Extracellular vesicles (EVs), including exosomes and microvesicles, function in cell-to-cell communication through delivery of proteins, lipids and microRNAs to target cells via endocytosis and membrane fusion. These vesicles are enriched in ceramide, a sphingolipid associated with the promotion of cell senescence and apoptosis. We investigated the ceramide profile of serum exosomes from young (24⁻40 yrs.) and older (75⁻90 yrs.) women and young (6⁻10 yrs.) and older (25⁻30 yrs.) rhesus macaques to define the role of circulating ceramides in the aging process. EVs were isolated using size-exclusion chromatography. Proteomic analysis was used to validate known exosome markers from Exocarta and nanoparticle tracking analysis used to characterize particle size and concentration. Specific ceramide species were identified with lipidomic analysis. Results show a significant increase in the average amount of C24:1 ceramide in EVs from older women (15.4 pmol/sample) compared to those from younger women (3.8 pmol/sample). Results were similar in non-human primate serum samples with increased amounts of C24:1 ceramide (9.3 pmol/sample) in older monkeys compared to the younger monkeys (1.8 pmol/sample). In vitro studies showed that primary bone-derived mesenchymal stem cells (BMSCs) readily endocytose serum EVs, and serum EVs loaded with C24:1 ceramide can induce BMSC senescence. Elevated ceramide levels have been associated with poor cardiovascular health and memory impairment in older adults. Our data suggest that circulating EVs carrying C24:1 ceramide may contribute directly to cell non-autonomous aging.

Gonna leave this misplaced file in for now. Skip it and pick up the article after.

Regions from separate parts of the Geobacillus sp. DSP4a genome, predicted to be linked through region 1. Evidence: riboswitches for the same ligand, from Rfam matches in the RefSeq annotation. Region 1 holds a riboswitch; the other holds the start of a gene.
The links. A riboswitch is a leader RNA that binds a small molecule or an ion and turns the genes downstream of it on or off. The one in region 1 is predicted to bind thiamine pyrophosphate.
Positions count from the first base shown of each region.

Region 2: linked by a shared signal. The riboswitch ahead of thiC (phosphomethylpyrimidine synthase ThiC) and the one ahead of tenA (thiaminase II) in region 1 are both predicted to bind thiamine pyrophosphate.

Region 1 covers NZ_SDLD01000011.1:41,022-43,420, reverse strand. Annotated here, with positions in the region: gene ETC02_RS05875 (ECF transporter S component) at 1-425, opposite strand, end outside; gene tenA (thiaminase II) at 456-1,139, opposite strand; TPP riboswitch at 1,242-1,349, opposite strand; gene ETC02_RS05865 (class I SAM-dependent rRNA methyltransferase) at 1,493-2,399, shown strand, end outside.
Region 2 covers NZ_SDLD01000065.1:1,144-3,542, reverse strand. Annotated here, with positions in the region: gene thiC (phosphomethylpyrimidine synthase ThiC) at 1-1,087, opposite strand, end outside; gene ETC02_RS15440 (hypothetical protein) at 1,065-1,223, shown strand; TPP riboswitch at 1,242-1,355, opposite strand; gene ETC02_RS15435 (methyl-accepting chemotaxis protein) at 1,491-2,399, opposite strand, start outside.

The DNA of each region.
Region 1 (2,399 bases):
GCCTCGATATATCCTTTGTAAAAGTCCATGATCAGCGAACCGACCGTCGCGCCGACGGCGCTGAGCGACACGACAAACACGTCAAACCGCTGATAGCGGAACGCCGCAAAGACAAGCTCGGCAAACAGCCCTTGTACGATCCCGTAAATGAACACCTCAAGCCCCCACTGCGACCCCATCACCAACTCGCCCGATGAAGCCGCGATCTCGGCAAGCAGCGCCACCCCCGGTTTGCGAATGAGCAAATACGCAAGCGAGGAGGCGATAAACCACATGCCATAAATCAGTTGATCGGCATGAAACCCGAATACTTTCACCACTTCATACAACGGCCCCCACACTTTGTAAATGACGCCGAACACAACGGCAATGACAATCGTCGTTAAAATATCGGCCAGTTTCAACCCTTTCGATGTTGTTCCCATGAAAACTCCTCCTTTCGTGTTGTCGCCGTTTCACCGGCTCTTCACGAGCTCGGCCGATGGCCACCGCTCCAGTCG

Keywords: aging; cell-cell communication; extracellular vesicles; neutral sphingomyelinase 2.